The OOR issued a final determination denying in part and granting in part Buehl's appeal. It noted that in order for the records of a private contractor, such as Keefe, to be considered public records of the Department under Section 506(d) of the RTKL, the services Keefe performed must represent a governmental function performed on behalf of the Department, and the requested records must be directly related to that governmental function. The OOR determined that providing commissary services to state inmates was a governmental function for purposes of Section 506(d) of the RTKL. As to the records requested from Keefe, the OOR determined that any records pertaining to what Keefe itself paid for the items it resold to the Department were not directly related to the re-sale to inmates. Because these records were beyond the parameters of the contract, they were not accessible under Section 506(d). However, the OOR determined that records pertaining to the quality of the items resold to inmates were directly related to the contract with the Department, within its scope, and accessible. The OOR noted that while the Department provided Buehl with a memo explaining what Keefe's records may or may not contain, this was not the equivalent of having copies of or access to the actual records themselves. Buehl petitioned the OOR for reconsideration of that part of its final determination holding that records showing the actual costs paid by Keefe were not public records, under the RTKL. The OOR denied Buehl's petition and he appealed*fn5 to this Court.*fn6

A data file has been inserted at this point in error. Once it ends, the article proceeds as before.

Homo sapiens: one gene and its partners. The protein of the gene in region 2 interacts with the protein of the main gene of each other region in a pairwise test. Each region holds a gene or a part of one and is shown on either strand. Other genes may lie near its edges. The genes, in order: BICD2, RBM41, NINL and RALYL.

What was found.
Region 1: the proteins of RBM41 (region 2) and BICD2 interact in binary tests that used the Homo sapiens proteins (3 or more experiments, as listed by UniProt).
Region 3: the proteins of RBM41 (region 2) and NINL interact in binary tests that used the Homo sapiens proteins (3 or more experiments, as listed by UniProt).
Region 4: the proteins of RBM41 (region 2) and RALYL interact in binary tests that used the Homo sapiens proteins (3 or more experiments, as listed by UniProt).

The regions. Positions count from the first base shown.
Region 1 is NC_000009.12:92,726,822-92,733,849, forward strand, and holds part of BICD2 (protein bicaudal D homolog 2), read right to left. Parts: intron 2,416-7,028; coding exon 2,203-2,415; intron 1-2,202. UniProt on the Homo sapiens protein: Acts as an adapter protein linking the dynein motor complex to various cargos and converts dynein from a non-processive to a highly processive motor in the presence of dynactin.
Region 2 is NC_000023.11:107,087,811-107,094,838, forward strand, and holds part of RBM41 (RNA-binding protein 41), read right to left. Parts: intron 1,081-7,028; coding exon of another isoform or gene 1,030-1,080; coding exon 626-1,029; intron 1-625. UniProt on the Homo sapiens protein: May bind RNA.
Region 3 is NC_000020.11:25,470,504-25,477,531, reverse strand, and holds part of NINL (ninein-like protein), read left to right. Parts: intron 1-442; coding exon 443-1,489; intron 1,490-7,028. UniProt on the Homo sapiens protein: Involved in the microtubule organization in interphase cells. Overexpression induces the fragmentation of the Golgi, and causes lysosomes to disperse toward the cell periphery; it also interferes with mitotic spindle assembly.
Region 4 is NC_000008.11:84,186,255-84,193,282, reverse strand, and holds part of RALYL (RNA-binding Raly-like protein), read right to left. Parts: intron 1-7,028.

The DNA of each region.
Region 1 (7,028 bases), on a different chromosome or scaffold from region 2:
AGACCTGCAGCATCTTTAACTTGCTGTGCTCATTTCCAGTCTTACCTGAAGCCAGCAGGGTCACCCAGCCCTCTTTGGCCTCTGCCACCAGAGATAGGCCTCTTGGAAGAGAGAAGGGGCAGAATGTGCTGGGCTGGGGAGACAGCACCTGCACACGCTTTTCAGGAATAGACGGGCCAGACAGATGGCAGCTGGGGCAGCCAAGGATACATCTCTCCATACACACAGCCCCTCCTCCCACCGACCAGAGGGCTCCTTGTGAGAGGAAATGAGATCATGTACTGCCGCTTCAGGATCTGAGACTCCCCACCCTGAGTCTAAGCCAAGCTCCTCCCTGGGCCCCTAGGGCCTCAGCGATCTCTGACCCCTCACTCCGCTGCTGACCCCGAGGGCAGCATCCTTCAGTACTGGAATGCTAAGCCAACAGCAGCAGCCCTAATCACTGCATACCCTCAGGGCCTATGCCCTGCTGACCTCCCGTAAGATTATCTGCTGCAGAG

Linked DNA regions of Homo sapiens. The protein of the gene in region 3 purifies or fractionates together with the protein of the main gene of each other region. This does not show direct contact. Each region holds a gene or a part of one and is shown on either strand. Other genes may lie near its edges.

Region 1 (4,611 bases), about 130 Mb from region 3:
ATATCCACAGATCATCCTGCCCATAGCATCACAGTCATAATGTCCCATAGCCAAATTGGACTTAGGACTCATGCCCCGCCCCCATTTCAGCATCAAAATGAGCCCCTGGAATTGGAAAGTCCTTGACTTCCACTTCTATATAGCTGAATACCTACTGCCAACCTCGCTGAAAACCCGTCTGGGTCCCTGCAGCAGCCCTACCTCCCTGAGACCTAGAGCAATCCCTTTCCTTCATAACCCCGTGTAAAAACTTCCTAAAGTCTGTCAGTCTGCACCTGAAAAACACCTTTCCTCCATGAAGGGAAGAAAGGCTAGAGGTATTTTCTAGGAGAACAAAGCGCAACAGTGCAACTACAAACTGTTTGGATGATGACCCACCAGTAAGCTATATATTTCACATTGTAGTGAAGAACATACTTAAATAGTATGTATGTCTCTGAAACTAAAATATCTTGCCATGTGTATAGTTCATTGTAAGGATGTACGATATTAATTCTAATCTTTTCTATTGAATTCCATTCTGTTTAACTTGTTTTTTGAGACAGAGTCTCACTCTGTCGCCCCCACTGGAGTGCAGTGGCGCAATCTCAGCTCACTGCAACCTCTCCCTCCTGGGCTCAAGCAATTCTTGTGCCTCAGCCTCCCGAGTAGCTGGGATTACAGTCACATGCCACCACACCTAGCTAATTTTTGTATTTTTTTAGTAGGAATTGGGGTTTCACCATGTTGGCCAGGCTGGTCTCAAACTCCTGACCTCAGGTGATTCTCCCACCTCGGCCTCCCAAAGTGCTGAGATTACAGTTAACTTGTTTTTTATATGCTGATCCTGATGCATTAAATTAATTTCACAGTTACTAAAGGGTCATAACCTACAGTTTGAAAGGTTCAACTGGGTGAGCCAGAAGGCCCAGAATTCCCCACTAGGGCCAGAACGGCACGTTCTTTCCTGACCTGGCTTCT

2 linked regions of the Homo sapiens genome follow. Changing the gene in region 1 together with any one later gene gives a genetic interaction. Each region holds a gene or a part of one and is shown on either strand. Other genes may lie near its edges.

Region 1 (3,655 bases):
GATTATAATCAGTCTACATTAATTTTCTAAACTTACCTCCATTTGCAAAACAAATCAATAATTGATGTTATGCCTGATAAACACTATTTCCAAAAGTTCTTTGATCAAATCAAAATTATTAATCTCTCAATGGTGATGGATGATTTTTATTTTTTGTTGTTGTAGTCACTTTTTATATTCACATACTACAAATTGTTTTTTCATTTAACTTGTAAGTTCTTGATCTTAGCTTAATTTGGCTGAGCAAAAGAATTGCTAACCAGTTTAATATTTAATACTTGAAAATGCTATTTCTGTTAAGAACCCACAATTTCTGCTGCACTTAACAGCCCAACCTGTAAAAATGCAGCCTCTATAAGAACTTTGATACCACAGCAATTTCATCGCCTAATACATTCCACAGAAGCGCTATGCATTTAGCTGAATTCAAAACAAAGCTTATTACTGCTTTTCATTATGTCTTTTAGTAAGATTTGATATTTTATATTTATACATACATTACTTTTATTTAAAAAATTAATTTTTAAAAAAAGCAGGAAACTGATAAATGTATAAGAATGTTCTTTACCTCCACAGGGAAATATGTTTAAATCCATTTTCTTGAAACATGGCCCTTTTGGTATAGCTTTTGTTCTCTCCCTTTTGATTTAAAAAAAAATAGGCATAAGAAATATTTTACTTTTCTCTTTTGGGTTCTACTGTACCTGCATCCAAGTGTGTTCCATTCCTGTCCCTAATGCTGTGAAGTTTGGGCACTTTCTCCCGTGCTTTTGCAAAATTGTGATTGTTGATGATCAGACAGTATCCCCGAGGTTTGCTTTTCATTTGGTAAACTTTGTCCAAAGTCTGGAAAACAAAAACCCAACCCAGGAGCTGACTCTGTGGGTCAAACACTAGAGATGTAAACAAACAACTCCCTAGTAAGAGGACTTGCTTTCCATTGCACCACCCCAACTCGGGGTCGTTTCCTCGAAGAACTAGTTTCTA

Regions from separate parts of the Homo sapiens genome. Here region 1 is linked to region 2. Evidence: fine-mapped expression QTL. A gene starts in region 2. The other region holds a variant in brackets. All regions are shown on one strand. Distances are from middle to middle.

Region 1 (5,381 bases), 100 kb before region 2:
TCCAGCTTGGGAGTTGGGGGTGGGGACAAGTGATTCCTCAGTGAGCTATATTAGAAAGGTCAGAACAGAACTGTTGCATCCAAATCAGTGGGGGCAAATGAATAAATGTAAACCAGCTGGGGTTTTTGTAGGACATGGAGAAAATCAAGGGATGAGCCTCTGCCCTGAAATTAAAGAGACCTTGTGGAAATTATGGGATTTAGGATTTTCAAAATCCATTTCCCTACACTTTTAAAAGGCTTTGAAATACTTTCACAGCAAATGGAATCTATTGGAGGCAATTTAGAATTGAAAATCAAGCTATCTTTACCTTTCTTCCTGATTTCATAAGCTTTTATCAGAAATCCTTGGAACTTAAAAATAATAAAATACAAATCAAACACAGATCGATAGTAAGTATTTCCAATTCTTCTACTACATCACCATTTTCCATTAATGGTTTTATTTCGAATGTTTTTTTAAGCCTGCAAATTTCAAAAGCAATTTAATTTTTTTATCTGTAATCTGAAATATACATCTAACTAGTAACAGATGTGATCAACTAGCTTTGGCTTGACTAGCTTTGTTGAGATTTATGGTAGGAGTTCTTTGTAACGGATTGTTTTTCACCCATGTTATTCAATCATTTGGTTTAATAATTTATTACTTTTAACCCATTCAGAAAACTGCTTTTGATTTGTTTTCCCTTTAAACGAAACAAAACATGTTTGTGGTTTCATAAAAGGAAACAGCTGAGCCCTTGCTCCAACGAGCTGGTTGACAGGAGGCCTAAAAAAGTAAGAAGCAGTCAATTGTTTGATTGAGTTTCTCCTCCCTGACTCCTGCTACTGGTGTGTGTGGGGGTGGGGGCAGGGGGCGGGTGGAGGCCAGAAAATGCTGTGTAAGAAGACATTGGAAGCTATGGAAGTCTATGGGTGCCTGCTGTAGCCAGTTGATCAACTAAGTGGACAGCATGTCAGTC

On appeal, Buehl contends that the OOR applied Section 506(d) of the RTKL in an overly narrow manner by holding that the requested records showing the actual cost Keefe paid for items resold to prisoners were not subject to access because those records were beyond the parameters of the contract the Department had with Keefe. In essence, he claims that because Keefe is performing a governmental function, all of its financial records regarding the commissary items are public records, and there is no factual or legal basis to shield them from public access.

In order for third-party records to be considered public records of the Department under the RTKL, they must be in the possession of the contracting party and must "directly relate to the governmental function." Section 506(d)(1) of the RTKL, 65 P.S. §67.506(d)(1). Moreover, Section 506(d)(2) goes on to state that "[n]othing in this act shall be construed to require access to any other record of the party in possession of the public record." 65 P.S. §67.506(d)(2). We addressed the scope of Section 506(d)(1) in East Stroudsburg University Foundation v. Office of Open Records, 995 A.2d 496 (Pa. Cmwlth. 2010). We emphasized the important limitation the General Assembly placed on public access to contracting party records by the specific language it utilized in Section 506(d):

The General Assembly also used the term "governmental function" to limit access to only those records in a contractor's possession that relate to that function, not other records that a contractor maintains during the normal scope of business. Access is further restricted to records that "directly" relate to carrying out the governmental function, to avoid access that may relate to the contract but do not relate to its performance. For example, material used in preparation for the bid for the ...